Here in the U.S., government incentives for clean energy are expiring and failing to be renewed, while fossil fuel subsidies that have been locked in for decades continue without any opportunity for public debate.  Green America is working to correct this issue by promoting Clean Energy Victory Bonds, legislation that would provide $50 billion in dedicated Treasury bonds that support only clean energy and energy efficiency programs in the U.S. This legislation would create over one million good paying jobs in the U.S., and help accelerate wind, solar, and energy efficiency installations across the country. As we work to pass Clean Energy Victory Bonds, Green Americans can take action with us to divest their money from climate polluters and invest in clean energy solutions instead.

It is also essential that the citizens of wealthy countries assist poor countries in adopting clean energy and addressing the impacts of climate change.  It is only fair that the countries that have benefited from over 100 years of unrestricted carbon emissions that helped generate tremendous wealth, agree to help developing countries build their economies with low-carbon technologies.  It is also in the interest of rich countries to do so for their own sake.  For example, if climate change continues on its current path, the United States could experience sea level rises of 10 feet on its East Coast, destroying the homes and businesses of millions of people.

Climate change demonstrates clearly that we are all in this together, and that there is no place for privileging one nation above others.  As the wealthiest country on earth, the U.S. has a special obligation to be a leader, creating a future for its own citizens and people worldwide.  We can all play a role, as consumers, investors, business owners, and voters to ensure that the U.S. is the leader we need it to be.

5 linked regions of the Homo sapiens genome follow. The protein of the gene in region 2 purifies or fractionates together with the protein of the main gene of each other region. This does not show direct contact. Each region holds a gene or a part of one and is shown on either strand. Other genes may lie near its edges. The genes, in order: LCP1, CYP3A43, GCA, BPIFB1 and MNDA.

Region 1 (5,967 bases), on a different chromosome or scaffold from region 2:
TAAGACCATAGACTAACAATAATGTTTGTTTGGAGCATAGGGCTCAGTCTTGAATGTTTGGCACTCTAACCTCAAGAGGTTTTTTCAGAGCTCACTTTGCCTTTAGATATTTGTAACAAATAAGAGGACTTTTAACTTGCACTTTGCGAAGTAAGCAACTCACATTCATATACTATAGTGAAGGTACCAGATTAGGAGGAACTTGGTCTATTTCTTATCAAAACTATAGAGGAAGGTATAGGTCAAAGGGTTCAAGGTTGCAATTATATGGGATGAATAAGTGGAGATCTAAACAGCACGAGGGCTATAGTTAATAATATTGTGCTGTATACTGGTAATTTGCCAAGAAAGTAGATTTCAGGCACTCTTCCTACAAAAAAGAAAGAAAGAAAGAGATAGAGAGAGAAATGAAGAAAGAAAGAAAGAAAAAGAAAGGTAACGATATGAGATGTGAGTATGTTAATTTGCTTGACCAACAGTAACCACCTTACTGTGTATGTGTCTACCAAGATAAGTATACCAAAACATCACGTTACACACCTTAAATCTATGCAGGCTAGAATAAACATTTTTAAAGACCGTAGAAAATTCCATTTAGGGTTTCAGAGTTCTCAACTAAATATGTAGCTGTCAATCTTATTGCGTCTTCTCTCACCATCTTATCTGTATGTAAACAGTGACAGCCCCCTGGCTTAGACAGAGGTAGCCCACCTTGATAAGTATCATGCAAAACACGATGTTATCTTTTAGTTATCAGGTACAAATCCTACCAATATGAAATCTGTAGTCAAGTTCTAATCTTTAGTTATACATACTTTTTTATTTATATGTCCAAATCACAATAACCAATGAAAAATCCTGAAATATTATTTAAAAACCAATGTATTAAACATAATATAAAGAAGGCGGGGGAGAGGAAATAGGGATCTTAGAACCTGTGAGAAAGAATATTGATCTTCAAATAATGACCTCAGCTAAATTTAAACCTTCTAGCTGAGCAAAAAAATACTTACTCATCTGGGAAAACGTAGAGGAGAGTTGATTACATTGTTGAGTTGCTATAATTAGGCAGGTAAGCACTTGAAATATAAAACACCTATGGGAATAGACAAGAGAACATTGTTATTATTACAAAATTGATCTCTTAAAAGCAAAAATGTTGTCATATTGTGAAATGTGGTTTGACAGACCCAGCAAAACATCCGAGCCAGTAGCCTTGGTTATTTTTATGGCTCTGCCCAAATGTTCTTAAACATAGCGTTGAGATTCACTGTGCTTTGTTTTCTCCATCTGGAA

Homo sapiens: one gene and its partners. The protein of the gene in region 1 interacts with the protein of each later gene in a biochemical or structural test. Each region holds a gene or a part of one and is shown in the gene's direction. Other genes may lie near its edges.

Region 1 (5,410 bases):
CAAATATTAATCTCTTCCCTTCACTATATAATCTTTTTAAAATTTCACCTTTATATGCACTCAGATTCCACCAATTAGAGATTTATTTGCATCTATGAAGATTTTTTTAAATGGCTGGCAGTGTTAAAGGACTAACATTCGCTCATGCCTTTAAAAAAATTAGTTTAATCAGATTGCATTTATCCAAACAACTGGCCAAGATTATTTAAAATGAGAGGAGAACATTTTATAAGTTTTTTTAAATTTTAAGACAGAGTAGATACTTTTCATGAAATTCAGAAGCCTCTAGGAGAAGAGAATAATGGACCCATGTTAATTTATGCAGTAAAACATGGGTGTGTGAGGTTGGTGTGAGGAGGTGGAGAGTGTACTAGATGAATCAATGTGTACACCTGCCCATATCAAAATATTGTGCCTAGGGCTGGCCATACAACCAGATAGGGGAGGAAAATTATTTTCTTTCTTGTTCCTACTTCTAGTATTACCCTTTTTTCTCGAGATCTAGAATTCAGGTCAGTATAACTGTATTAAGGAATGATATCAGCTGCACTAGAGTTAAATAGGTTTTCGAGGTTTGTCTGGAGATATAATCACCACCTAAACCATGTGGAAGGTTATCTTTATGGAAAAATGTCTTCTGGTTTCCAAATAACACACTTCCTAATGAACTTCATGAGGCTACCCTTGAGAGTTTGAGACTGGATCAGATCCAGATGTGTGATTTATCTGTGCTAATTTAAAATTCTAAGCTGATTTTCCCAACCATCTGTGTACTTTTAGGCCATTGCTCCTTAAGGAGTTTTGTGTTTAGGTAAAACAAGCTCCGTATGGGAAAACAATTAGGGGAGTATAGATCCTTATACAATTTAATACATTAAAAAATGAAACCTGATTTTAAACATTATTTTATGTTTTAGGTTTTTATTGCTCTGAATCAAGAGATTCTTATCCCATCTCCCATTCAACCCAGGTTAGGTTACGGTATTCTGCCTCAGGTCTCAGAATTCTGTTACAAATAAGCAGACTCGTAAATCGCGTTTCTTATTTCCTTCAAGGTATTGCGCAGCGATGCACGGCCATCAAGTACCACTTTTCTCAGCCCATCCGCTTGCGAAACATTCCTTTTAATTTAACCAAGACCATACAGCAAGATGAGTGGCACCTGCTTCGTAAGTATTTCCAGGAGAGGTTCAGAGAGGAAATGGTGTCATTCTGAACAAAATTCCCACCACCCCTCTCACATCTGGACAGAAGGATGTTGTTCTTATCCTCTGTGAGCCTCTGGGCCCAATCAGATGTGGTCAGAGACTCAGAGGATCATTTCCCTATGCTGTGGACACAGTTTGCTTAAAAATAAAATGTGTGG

Solar Industry Continues to Grow Faster than Anyone Imagined

Growth in the solar industry continues to surprise even the most optimistic supporters of the technology. In a world still dominated by fossil fuels, clean energy advocates have had a hard time describing the litany of benefits of a power source that doesn’t involve the combustion of hydrocarbons and the release of greenhouse gases. But now, according to a new report from Deutsche Bank, getting your electricity from the sun seems to be catching on across the world. The bank predicts that solar will reach grid parity with other sources of electricity in all 50 states by 2050.

What is grid parity, you might ask? It occurs when the price of an alternative source of power is equal to or less than the price of electricity from the traditional utility grid. In 10 states, the price of powering your home with rooftop solar panels is already lower than the price of grid electricity. With the 30% investment tax credit (see below) currently in place, it is estimated that 47 states will reach grid parity by 2016. Even if the tax credit were reduced to a level of 10%, Bloomberg predicts that by 2016, at least 36 states will have reached grid parity for solar.

(Credit: EIA, GWEC, Deutsche Bank Estimates)
(Credit: EIA, GWEC, Deutsche Bank Estimates) Click to Enlarge.

The investment tax credit for solar (ITC) plays a large roll in the plummeting costs of acquiring customers, financing and installing residential and commercial solar systems. The government offers a 30% credit for residential and commercial solar systems. Since the credit began in 2006, annual solar installation has grown by over 1,600%. The ITC is slated to drop to 10% in 2016, and is an important driver of the growth and cost reductions solar has enjoyed over the past decade. Though the clock is ticking for the ITC, Deutsche posits that the cost of financing will fall from 7-9% to 5.4% in 2015. It is unclear whether or not an expiration of the ITC will lead to a reversal of the recent growth observed. A ten-year extension of the credit at 30% would all but guarantee that the solar industry will continue its upward trend.